It was the ’90s, and breakdancing reigned supreme. Bay Area native Chris Montiel was 15 and loving it. The new decade was bringing fresh elements to the dance community, incorporating more gymnastic and aerial elements, not all of which Montiel liked. Without knowing it, he was developing a personal dance style not unlike the Brazilian martial art of capoeira.

“I imagined different ways of moving my body. I was more of a dancer, not so much [into] gymnastics.  What I had imagined in my head was exactly what I saw when I saw capoeira for the first time,” he recalls, “minus all the kicking.” 

Montiel wanted to learn, but didn’t know where to go. For a while, his only guide was the 1993 action film, “Only the Strong,” which featured capoeira heavily. For a couple years, he would watch the film and diligently follow the characters’ motions and forms. By the time he was 19, capoeira schools were opening across the Bay Area, and he began taking classes in Berkeley. 

“Once you find something and you connect, you know you’re gonna do it for the rest of your life,” says Montiel, now 44. And he has.

Most might not call a torn ACL and losing a job within months of each other as a sign from God. For Montiel, also known as Mestre Recruta, it meant it was time to create his own capoeira practice, which he named Jogo Novo.

Capoeira students sparred at a workshop held at Jogo Novo Studio in Hayward. (Courtesy Chris Montiel)

“Capoeira is a communal activity. It traces it roots to the Africans who were stolen and forced into slavery. It is a connection to people,” says Montiel, who speaks Portuguese fluently and produces his own music. Opening Jogo Novo as the Hayward branch of the United Capoeira Association in November of 2009 was a “dream come true.”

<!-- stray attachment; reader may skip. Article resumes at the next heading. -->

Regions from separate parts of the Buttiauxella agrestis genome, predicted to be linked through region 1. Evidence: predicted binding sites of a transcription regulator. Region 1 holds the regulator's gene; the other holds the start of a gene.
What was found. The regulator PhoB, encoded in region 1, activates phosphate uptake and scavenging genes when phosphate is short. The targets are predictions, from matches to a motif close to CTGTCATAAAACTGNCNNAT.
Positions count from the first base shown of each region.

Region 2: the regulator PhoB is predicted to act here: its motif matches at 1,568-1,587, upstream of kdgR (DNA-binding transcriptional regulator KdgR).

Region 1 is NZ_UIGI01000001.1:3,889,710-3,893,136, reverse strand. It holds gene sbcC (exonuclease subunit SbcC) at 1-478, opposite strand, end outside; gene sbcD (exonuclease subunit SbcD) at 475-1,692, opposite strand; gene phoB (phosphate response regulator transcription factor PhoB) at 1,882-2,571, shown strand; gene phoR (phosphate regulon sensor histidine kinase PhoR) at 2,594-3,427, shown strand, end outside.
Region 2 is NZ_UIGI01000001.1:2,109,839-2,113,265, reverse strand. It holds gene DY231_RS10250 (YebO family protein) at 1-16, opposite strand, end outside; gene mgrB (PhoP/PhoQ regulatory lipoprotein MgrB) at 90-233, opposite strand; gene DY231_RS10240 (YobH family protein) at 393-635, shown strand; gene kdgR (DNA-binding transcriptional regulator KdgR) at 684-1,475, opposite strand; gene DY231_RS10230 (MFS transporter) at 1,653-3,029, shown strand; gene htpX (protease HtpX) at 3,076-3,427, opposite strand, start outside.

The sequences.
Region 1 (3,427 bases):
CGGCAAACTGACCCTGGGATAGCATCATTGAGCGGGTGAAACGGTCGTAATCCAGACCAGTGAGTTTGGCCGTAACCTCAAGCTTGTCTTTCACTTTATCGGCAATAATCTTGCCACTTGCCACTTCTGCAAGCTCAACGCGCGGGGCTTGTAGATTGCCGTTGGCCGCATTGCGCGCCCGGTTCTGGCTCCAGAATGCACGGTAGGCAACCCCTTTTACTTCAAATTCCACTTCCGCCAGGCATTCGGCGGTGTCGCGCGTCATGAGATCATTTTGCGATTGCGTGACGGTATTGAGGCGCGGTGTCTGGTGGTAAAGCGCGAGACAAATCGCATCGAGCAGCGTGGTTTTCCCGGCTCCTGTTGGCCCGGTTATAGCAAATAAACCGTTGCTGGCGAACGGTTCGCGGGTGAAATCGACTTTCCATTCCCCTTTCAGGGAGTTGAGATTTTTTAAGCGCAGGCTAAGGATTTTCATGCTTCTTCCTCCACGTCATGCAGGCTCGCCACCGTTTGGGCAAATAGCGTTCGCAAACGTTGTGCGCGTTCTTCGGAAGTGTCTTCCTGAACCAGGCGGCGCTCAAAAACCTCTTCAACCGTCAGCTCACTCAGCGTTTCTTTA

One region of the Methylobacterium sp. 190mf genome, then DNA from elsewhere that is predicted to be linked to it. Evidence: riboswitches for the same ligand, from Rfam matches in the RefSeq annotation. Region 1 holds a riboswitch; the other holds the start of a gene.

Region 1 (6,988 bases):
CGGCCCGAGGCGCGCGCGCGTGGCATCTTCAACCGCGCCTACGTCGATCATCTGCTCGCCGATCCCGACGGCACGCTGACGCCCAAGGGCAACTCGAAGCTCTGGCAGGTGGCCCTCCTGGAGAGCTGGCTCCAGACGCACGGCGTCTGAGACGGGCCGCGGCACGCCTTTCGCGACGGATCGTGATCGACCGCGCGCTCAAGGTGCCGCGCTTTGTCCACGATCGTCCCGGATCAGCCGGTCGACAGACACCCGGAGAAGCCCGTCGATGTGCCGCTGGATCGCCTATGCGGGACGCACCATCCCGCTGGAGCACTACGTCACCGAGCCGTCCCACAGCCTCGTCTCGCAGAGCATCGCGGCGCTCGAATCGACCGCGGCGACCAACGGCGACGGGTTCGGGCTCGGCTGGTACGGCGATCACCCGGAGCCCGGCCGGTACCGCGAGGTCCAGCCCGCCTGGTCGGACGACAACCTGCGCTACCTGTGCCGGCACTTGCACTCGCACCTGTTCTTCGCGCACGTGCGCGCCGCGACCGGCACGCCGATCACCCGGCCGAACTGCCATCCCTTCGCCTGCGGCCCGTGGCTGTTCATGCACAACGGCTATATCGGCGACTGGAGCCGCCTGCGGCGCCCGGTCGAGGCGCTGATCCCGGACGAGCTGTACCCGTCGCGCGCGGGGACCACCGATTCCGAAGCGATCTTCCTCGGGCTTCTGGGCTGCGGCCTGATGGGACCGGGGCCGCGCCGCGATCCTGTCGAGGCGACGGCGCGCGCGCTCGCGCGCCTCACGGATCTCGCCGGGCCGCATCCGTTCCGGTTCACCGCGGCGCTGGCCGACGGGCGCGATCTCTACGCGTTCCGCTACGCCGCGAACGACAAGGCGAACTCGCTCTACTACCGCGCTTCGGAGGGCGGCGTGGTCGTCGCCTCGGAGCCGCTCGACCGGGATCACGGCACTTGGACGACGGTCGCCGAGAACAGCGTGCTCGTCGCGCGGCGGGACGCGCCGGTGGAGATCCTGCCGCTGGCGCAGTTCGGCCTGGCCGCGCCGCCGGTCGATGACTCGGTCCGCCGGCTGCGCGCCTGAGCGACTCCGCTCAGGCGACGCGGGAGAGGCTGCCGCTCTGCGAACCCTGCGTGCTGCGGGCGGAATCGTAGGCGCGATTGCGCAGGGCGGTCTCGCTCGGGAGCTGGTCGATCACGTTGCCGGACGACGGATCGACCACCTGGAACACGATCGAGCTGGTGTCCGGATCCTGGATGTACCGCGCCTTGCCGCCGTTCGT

For a decade, the studio was an intersection of various dance and martial arts disciplines, offering taiko drumming, samba, zumba and Filipino martial arts classes in addition to capoeira. The ongoing COVID-19 pandemic forced the space to close, and a GoFundMe was set up in July to keep it afloat. 

Things took a turn for the worst on Sept. 1, when a fire in downtown Hayward destroyed the building and everything inside, down to the last drum. No one was hurt, but the anguish stayed with Montiel for weeks. Now over a month later, the wound has begun to heal, and Montiel is looking for the next incarnation of his business, even if it doesn’t look exactly like the original Jogo Novo.  

This is all that remains of the building that held Jogo Novo Studio, which was devastated in a Sept. 1 fire in downtown Hayward. (Courtesy Chris Montiel)

“I went into the studio and wrote a new song among the ashes,” he says. “It was a way to say goodbye. It was cathartic, devastating. There’s nothing left. I’m so grateful to be a part of such a community that gives and receives such support.”

From the ashes rise new possibilities. Since the fire, the GoFundMe has achieved 90 percent of its goal to support reopening, and has been updated to replace musical and athletic equipment lost in the fire, as well as a new venue.

Montiel has a “dream space” in mind, but isn’t rushing. His mentor, capoeira pioneer Mestre Acordeon — whose full name is Ubirajara Almeida — has a saying, one Montiel has taken to heart, and admits sounds much better in Portuguese. 

“‘I’m not in a hurry, but I’m not gonna waste time,’” he muses. “I’m living by that day to day.” 

* To donate to the “Help Jogo Novo Rebuild After a Destructive Fire” campaign, click here.